Intended scam victim's suspicions proved true

Letter informing Central Point woman she'd won a sweepstakes was bogus

Caught in a lengthy stretch of unemployment with no health insurance, Donna Hanson wanted to believe that the $4,980 check she got in the mail was real.

But neither she nor her husband had entered any contests or sweepstakes, so the claim that they had won a Reader's Digest prize worth $145,000 seemed suspicious.

Postmarked in Seattle, the letter the 64-year-old Central Point resident received in late June said she had won a prize and the check was to pay fees and taxes associated with claiming it. The material cited numerous well-known companies — Guardian Life Insurance, Fleet Bank, Walmart, Kmart, Macy's, Home Depot — but the odd combinations of corporate names and logos only heightened Hanson's skepticism, even as she fantasized about how she could spend the money.

"I just got really suspicious," she said.

A quick check found the number listed in the letter appeared to be in Canada. The letter asked the recipients to call for information about where to send money to cover the fees and taxes and to provide additional personal information.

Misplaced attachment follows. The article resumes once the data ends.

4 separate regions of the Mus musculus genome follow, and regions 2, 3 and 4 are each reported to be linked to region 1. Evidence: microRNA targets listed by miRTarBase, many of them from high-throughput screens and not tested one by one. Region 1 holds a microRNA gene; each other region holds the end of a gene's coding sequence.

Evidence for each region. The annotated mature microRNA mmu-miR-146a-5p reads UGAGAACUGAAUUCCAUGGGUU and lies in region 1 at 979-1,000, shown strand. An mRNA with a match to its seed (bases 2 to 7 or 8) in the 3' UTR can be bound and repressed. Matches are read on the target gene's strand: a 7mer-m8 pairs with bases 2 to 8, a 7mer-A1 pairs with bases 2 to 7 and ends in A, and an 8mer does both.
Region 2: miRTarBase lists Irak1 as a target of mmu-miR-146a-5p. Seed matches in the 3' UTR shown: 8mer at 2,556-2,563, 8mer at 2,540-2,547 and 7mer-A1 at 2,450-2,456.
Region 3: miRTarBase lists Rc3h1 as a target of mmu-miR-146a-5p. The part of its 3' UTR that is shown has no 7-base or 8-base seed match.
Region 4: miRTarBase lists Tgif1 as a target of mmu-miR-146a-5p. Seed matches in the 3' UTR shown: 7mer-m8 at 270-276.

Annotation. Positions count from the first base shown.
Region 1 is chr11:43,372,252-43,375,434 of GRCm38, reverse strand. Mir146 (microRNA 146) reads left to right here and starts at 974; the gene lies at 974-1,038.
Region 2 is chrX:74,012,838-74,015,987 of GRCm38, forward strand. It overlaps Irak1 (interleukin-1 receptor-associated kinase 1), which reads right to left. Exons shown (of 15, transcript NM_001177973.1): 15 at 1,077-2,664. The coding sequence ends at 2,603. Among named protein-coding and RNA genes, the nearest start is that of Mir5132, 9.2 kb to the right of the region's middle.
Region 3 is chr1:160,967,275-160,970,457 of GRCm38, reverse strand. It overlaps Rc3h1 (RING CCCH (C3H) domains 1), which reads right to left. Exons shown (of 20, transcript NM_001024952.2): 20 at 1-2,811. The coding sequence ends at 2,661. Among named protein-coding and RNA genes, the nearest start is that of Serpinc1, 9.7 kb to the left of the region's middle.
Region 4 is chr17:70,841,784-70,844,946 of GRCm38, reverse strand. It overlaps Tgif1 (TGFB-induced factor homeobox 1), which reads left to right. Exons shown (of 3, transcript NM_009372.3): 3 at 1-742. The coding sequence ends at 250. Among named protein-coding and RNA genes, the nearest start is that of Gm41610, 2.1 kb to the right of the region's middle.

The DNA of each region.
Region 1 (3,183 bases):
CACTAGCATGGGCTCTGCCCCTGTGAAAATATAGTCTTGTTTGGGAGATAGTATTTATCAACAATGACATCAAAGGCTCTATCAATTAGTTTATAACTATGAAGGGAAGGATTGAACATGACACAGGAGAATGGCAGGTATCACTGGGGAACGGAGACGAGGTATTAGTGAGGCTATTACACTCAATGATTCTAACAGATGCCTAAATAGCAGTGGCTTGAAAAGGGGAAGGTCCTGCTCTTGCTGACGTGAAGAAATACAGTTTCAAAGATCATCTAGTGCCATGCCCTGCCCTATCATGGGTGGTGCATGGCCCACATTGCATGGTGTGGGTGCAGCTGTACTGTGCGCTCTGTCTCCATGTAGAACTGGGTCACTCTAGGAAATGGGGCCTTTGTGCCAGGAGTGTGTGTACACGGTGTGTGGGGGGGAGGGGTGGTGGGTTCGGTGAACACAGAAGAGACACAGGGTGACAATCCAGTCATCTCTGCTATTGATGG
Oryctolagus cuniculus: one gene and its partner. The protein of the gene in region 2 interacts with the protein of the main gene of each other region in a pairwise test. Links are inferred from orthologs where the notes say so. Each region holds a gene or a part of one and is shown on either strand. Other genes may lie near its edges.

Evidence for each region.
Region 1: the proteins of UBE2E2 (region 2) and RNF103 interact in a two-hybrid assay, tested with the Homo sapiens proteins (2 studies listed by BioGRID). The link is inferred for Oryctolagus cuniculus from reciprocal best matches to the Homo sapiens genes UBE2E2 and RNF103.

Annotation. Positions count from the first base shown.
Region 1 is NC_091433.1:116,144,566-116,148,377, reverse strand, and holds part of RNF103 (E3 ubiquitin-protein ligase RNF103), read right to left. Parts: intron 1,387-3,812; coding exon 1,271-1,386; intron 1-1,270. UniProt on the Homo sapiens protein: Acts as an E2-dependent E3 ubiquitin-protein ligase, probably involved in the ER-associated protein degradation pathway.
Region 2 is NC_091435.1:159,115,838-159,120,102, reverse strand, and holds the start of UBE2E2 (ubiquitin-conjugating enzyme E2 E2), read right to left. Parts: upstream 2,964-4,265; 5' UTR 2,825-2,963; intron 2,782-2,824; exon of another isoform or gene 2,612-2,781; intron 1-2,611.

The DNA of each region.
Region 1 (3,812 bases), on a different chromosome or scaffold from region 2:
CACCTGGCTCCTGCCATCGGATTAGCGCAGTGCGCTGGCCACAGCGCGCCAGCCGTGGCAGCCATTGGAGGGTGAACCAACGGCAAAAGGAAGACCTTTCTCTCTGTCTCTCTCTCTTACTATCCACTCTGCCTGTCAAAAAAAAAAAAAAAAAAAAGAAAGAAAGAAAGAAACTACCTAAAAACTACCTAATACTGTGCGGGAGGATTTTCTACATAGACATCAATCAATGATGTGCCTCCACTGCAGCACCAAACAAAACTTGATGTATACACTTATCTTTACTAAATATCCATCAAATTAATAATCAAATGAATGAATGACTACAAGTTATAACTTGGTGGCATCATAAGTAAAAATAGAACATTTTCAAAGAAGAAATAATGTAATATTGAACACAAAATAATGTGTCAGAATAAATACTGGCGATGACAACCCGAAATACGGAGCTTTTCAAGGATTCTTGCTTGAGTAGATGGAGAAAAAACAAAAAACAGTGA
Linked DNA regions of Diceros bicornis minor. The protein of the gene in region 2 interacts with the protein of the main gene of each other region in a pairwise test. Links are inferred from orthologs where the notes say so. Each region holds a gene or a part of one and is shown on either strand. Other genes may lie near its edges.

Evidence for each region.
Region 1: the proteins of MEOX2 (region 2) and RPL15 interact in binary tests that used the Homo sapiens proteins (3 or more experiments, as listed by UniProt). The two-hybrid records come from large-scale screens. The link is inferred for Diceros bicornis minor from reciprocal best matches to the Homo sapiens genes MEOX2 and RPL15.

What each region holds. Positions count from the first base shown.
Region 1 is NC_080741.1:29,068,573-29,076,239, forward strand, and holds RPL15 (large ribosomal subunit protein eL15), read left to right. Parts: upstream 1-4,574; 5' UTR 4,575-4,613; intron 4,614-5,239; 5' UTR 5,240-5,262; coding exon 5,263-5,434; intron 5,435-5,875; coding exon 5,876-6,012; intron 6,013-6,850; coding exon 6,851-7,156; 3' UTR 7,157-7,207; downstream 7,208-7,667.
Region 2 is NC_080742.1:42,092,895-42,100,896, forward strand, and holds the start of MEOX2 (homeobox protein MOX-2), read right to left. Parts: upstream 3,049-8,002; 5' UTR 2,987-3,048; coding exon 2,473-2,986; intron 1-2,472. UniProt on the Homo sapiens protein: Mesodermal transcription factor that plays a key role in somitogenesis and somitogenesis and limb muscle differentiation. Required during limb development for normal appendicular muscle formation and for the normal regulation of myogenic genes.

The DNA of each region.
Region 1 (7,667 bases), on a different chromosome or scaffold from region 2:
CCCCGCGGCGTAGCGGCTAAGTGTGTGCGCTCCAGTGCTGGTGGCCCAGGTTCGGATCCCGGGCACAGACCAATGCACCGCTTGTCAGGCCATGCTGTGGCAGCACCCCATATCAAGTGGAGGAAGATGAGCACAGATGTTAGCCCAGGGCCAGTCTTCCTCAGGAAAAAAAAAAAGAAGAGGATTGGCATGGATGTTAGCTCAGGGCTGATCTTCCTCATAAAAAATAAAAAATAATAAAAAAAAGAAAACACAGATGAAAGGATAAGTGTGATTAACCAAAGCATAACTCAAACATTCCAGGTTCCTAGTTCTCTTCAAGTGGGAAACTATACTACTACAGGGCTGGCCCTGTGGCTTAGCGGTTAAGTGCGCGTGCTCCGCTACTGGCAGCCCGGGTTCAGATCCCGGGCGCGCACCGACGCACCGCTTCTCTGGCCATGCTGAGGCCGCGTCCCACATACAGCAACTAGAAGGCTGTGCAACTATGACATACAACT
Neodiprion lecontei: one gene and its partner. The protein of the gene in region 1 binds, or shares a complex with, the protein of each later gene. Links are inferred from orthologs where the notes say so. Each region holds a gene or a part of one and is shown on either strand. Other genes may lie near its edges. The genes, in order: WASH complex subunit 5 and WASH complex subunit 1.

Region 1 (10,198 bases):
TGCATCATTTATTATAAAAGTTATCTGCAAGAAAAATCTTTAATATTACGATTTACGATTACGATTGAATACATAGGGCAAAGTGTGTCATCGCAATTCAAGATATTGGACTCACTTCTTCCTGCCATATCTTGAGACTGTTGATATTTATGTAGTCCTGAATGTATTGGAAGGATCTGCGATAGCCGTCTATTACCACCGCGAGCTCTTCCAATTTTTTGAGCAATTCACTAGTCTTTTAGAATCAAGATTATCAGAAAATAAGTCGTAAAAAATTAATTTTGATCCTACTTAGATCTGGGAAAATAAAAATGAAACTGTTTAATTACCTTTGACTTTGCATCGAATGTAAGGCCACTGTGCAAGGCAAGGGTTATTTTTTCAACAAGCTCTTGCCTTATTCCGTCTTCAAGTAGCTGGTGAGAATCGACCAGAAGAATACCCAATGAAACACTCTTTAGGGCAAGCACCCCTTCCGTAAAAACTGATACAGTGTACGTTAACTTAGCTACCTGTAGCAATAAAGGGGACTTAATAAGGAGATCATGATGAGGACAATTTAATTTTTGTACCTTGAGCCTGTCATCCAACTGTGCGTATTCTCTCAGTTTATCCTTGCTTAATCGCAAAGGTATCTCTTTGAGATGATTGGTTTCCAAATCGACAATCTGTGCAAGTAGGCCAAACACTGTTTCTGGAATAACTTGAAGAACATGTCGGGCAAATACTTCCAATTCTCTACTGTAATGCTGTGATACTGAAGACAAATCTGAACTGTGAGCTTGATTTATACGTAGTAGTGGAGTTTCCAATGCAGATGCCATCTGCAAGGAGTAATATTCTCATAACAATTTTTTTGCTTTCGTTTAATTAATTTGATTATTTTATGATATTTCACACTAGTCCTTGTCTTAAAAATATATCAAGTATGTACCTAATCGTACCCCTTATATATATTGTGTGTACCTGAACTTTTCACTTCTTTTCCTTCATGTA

Now convinced that the letter and check were part of a scam, Hanson called the Jackson County Sheriff's Department.

The Sheriff's Department received at least three calls from people who got the suspicious award letter during the last weekend in June, Sgt. Tom Turk said.

"We advise them to just throw it away," Turk said. "Don't try to put the money in your account."

He described the false prize as the latest take on an old scheme — sending counterfeit checks or money orders to people, then asking them to wire funds offshore to cover expenses. The counterfeit checks bounce, but money sent by victims to cover the fictional expenses is all too real.

Banks and police see permutations of the scam fairly frequently and Turk expects that others in Jackson County got the latest mailing.

"There are probably going to be more," he said.

Hanson said she had e-mailed all her friends to warn them, then called the newspaper to spread the word even more widely.

"It's just scary. They could have wiped out what we had," she said of the scammers.

Reach reporter Anita Burke at 541-776-4485, or e-mail aburke@mailtribune.com.


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